In 2020, we have more reasons than ever to be worried about the state of public education.
Yikes! This time, five years ago, I was writing about school violence. Let’s be more honest, five years ago, none of us guessed where we’d be today.
The current pandemic has left many states not returning to live classrooms this year and in those states that are returning, there is an option for families to go virtual. Let’s take a deep breath, admit that we’re here, and talk about things to make it easier.
If you’re working at home, schooling at home, or still caught in the whirlwind of the new normal, unsure of what the next school year will look like—here are three things guaranteed to make it easier:
1. Incorporate some mindfulness and breathwork.
Activities such as breathwork, yoga, and mindfulness bring each individual, no matter his age, into the present moment. It raises our awareness of our physical bodies and physical presence in time and space. Being in the present moment eliminates a lot of unnecessary distractions.
It’s time to turn down the volume on the world around us, and turn inside—and it’s time to teach our kids to do the same. Something as simple as focusing on the breath can turn the volume down on the world around us until those distractions fade into the distance. Offering relaxation into the curriculum (whether it is mindfulness, yoga, or breathwork) has also been shown to improve academic performance, increase self-esteem and positive behaviors, and improve physical fitness.
Research has shown that students who experienced one year of a relaxation curriculum achieved a higher GPA, along with higher marks in work habits and cooperation, than students without exposure to the curriculum. These practices have been adopted by many mainstream and public schools and education systems. Try it at home and see the difference for yourself.
2. Get outside help.
In a classroom, even the best teacher has an aide. Many times, in a home learning environment, there is the additional stress of working from home. If only you had a classroom aide like they have in public school!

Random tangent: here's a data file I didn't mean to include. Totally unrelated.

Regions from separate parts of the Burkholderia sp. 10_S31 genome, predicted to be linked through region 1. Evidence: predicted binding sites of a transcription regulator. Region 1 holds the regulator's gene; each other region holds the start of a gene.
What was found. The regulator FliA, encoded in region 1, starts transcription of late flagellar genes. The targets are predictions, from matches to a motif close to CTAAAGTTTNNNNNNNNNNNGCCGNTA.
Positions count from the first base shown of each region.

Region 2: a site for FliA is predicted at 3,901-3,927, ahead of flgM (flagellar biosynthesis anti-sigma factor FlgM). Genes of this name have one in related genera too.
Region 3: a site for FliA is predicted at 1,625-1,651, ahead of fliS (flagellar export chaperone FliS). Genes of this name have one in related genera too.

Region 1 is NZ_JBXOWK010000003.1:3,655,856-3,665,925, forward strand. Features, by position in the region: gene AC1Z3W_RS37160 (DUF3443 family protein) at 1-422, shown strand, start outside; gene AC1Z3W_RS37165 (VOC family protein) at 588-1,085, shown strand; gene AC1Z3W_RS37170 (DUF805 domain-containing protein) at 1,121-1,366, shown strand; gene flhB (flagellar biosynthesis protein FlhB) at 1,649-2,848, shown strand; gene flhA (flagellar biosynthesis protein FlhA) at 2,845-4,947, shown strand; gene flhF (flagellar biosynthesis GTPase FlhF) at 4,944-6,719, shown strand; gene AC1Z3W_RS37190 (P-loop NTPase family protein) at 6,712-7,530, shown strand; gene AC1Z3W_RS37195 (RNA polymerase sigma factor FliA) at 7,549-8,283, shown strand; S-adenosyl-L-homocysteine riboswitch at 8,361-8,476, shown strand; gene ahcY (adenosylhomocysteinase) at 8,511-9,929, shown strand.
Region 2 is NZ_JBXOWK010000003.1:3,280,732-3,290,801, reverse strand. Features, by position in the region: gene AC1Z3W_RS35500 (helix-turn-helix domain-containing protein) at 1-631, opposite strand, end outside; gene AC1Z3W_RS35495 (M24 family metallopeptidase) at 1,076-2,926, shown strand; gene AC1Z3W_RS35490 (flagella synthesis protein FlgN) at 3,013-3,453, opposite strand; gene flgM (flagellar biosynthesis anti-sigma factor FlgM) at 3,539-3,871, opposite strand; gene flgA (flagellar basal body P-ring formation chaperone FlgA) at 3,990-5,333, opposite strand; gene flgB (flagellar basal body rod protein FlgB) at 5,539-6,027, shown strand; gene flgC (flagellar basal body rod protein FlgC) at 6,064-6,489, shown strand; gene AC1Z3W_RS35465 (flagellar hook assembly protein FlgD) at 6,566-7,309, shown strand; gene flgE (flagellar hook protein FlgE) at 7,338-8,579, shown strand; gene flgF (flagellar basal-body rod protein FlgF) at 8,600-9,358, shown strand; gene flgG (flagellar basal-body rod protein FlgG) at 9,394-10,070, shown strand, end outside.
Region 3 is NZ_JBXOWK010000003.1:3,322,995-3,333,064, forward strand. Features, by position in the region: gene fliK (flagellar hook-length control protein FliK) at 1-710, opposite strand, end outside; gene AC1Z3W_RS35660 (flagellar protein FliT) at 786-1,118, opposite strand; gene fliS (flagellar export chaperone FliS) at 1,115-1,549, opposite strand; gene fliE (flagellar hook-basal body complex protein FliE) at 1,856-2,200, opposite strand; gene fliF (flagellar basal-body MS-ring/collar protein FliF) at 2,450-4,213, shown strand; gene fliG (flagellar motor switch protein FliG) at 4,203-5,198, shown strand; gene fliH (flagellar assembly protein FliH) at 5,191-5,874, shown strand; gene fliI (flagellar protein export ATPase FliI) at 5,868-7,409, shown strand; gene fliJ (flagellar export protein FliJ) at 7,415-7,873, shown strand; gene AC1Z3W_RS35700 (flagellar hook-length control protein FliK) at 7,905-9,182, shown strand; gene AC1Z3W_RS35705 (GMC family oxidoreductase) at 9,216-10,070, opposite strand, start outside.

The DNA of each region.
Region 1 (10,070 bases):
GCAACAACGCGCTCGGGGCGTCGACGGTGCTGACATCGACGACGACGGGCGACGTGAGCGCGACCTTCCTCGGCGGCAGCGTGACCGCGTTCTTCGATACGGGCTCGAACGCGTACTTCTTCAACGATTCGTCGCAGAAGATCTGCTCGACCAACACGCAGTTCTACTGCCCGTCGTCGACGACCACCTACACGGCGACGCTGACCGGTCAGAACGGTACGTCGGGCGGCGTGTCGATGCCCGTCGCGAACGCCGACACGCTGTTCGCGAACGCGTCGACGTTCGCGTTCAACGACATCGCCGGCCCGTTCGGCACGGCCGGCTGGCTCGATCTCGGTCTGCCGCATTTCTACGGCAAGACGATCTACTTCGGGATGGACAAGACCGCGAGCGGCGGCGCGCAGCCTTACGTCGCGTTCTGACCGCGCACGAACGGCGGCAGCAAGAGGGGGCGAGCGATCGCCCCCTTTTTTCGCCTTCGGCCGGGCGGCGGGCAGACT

There are now private teachers and tutors available as quickly as you can click a button on your screen. There are many ways to find outside, reliable help. We’re in uncharted territory for all of us, but outside help is available.
3. Create a routine.
I like to call it the magic of the divine ordinary. Children need a routine. They need to know what is coming next. Many things we learn about our environments come as lessons with age. We know what is socially acceptable and what is not. We know where the road leads. We know what we’re doing next. Common things we, as adults, are aware of, children are not. This adds to the distractibility and difficulties focusing. Kids don’t just have one question, they have 10 questions.
The easiest way to ease some of this is to set a schedule for the at-home school day and post it somewhere that everyone in the house can see it. Then stick to it. Don’t forget to add in fun times and plenty of positive reinforcement. If being on a timeline doesn’t work for your household, create it in a list format, so the youngest ones can know the order of events as the day is unfolding.
Why are we doing this?
2020 is an unprecedented time for all of us. Take what works and leave the rest. When I started incorporating these tricks into my classroom teaching, it wasn’t until after I realized that I was on to something big that I began researching why exactly this was working. What I learned amazed even me.
Continue to practice gratitude and positive reinforcement and watch how your student lights up. When they feel good, they act better.
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